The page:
Hazard Analysis Case Study
Adedjouma et al provide a case study for applying ISO 26262 hazard analysis to an AV for public transportation. Among the issues they encountered was the difficulty in eliciting a complete list of operational situations, stating that no sufficient process currently exists. Similarly, the malfunctions elicitation for ISO 26262 may miss specification errors and emergent properties.
Further the the above challenges, machine learning algorithms require a statistical evaluation of accuracy during nominal operation, which is outside traditional safety paradigms. They also experienced bias in the selection of exposure, controllability, and severity factors, suggesting a new evaluation method is required. Finally, they suggest that quantitative methods and metrics need to be developed for autonomy.
Challenges of ISO 26262
A number of authors have discussed AV challenges specifically related to ISO 26262 and its shortcomings. One key shortcoming is that the standard limits its scope to only hazards caused by malfunctions of electrical, electronic, and programmable electronic equipment.
As noted in this study, the above definition excludes failures caused by human error, component interactions, environmental error, and other system failures in the absence of component failures. Others have noted that this definition also excludes misbehavior of machine learned (ML) algorithms. The standard offers no methods for the unique requirements of ML safety assurance.
Beyond the scope limitations of the ISO 26262 standard, others have also questioned the structural adequacy of the standard for application to AVs. Koopman et al build a case here and later here that current safety standards are inadequate for AV development, pointing to novel technologies and the absence of humans in the loop as key contributors to the complexity.
Further on structural adequacy, Martin et al question whether the ISO 26262 model of analyzing one function failure at a time is appropriate when the complex interactions blur the clear definition of functions.
Beyond Road Vehicles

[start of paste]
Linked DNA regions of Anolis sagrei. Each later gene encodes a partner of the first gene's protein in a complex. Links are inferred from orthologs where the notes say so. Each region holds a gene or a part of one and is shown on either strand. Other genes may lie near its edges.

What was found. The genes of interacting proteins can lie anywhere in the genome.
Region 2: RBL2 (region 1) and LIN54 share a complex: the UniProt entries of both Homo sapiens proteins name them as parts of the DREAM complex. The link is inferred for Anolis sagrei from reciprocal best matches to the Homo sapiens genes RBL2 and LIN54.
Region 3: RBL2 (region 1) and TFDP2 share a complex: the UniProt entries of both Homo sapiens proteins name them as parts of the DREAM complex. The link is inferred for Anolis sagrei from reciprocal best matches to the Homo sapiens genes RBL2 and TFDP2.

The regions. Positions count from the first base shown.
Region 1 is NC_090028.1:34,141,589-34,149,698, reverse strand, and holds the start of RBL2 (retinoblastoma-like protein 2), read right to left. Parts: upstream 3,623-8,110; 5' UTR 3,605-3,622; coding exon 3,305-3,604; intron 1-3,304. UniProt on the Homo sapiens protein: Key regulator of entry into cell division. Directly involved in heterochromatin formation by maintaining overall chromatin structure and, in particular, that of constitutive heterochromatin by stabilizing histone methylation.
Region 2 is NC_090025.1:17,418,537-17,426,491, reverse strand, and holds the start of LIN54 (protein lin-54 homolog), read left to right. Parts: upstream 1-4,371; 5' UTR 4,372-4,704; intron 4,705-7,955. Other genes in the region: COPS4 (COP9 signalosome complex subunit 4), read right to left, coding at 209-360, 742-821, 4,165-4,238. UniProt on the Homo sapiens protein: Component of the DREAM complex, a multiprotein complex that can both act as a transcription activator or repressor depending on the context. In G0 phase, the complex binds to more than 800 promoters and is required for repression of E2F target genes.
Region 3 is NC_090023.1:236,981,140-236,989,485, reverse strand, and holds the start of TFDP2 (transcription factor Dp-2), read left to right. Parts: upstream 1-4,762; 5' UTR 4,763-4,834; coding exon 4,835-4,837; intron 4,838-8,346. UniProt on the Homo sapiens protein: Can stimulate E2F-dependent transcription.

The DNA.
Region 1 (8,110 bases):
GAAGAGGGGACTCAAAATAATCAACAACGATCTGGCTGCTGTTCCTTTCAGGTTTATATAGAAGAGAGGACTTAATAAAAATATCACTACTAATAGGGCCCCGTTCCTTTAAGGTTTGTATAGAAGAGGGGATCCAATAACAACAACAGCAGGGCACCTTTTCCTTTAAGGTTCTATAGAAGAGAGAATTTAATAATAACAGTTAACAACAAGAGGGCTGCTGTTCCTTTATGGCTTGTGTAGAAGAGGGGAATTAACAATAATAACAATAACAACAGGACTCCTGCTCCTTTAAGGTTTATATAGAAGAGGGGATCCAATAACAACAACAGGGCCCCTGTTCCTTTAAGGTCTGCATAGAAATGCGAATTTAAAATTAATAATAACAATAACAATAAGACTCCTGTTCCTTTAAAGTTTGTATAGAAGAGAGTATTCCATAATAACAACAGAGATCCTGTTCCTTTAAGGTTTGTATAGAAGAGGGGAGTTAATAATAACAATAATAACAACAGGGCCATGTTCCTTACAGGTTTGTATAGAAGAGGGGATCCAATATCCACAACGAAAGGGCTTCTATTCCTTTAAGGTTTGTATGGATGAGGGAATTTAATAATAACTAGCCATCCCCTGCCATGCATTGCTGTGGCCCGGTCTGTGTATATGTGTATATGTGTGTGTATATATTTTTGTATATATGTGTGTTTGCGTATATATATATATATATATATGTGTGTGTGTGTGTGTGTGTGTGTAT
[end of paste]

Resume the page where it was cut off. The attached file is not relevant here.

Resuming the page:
Some researchers have taken a broader view of autonomous system safety. They seek to find commonality between autonomous systems in automotive, space, maritime, and other industries. The 2019 IWASS conference (and now the 2021 conference) sought to build cross-industry consensus through a series of papers and workshops.
Ramos et al highlight the strong interactions between software, hardware, and human actors as one of the characteristics that define all autonomous systems. Most conventional quantitative risk assessment methods rely on the separation principle, which make not work well for tightly coupled autonomous systems.
In response to this, Andrews et al advocate new modeling techniques which holistically capture the interdependencies in autonomous systems. While acknowledging the strengths of qualitative methods such as STPA, they see quantification methods playing a bigger role in the future.
In another workshop, Thieme and Ramos highlight the importance of risk assessment in decision-making and health monitoring, calling for the development of applied projects in quantitative risk assessment (QRA) for autonomous systems to highlight the advantages of QRA.
My Own Work
In my recently published paper, Toward a Hybrid Causal Framework for Autonomous Vehicle Safety Analysis, we systematically analyzed the AV safety challenges from the literature in order to identify common themes. We then used these common themes, along with the shortcomings of existing approaches, to inform the requirements for a new safety analysis framework.
The proposed frameworks integrates temporal modeling (Event Sequence Diagrams), logical failure modeling (Fault Trees), and soft causal factor modeling (Bayesian Networks) into a cohesive quantitative model for AV safety. The power and flexibility of the HCL framework comes primarily from three aspects:
- The ESD layer allows clear probabilistic definition of complex operational scenarios (including multiple outcomes, random time delays, competing events, concurrent sequences, etc.)
- The BBN layer provides power and flexibility to accurately model complex dependancies and uncertainties (i.e. conditional probabilities, multi-state variables, imprecise probabilities)
- The HCL framework integrates the three layers so that the most appropriate modeling tool may be used for each part of the analysis
Authors Note: The above paper was originally supposed to be the first of three journal articles on this topic, but life got in the way… Please check it out anyway! HCL is a very flexible and powerful framework that I think has a lot of potential for autonomy. Here is a recent scholarly article on Hybrid Causal Logic for Autonomous Ships.
Thanks for reading! Now that you know all of the AV safety challenges, time to get to work! Please check out some of our other popular posts, including: